Biden launching winter COVID-19 booster, testing campaign

WASHINGTON (AP) — President Joe Biden is kicking off a more urgent campaign for Americans to get COVID-19 booster shots. Biden on Thursday is unveiling a winter plan to combat the coronavirus and its omicron variant with enhanced availability of shots and vaccines but without major new restrictions. Biden is set to require private insurers to cover the cost of at-home COVID-19 tests and to tighten testing requirements for people entering the U.S. regardless of their vaccination status. Biden’s administration says it’s making 50 million COVID-19 tests free for older people and other vulnerable groups for pickup at senior centers and community sites.


Lawmakers reach deal on spending bill, but hurdles remain

WASHINGTON (AP) — Congressional leaders reached agreement on a spending bill that would keep the government running through mid-February. But a temporary federal shutdown is still possible this weekend because some Republican senators are objecting to the Biden administration’s COVID-19 vaccine mandates. The House is expected to take up the legislation later Thursday. The Senate also would have to act before a midnight Friday deadline to avoid a weekend shutdown. The agreement would keep spending at current levels to Feb. 18. The White House is urging quick passage. But conservative Republicans opposed to President Joe Biden’s vaccine rules want Congress to take a hard stand even if that means a brief shutdown.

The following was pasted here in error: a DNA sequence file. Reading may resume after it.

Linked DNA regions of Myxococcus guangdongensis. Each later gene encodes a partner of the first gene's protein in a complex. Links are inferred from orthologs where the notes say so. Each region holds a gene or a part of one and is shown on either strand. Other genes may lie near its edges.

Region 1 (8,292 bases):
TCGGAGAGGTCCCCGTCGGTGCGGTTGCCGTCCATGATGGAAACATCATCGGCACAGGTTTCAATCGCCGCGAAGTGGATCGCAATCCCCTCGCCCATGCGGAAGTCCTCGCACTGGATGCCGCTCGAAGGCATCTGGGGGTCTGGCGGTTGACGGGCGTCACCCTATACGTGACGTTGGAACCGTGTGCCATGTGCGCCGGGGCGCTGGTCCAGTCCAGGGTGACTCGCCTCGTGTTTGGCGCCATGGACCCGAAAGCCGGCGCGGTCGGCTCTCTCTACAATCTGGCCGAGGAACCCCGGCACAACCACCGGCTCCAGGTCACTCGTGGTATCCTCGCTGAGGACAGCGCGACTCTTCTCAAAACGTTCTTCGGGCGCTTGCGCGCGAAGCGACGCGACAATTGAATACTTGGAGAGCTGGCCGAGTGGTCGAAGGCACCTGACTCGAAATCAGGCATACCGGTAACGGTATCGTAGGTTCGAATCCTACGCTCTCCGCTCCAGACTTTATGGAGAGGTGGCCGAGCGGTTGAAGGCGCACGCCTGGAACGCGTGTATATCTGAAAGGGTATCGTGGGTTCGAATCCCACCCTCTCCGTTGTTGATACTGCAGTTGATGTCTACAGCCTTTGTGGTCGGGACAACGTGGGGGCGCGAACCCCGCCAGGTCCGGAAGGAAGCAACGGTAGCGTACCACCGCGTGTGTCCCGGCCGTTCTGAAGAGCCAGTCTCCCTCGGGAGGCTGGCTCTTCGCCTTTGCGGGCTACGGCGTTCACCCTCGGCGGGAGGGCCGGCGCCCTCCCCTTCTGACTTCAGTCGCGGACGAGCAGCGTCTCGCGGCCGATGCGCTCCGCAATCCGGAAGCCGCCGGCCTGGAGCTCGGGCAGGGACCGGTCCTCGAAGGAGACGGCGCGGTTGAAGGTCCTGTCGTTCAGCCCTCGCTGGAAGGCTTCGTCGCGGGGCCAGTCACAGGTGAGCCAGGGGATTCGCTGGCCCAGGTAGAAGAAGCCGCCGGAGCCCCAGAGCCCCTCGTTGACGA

With Roe in question, justices dig into private debate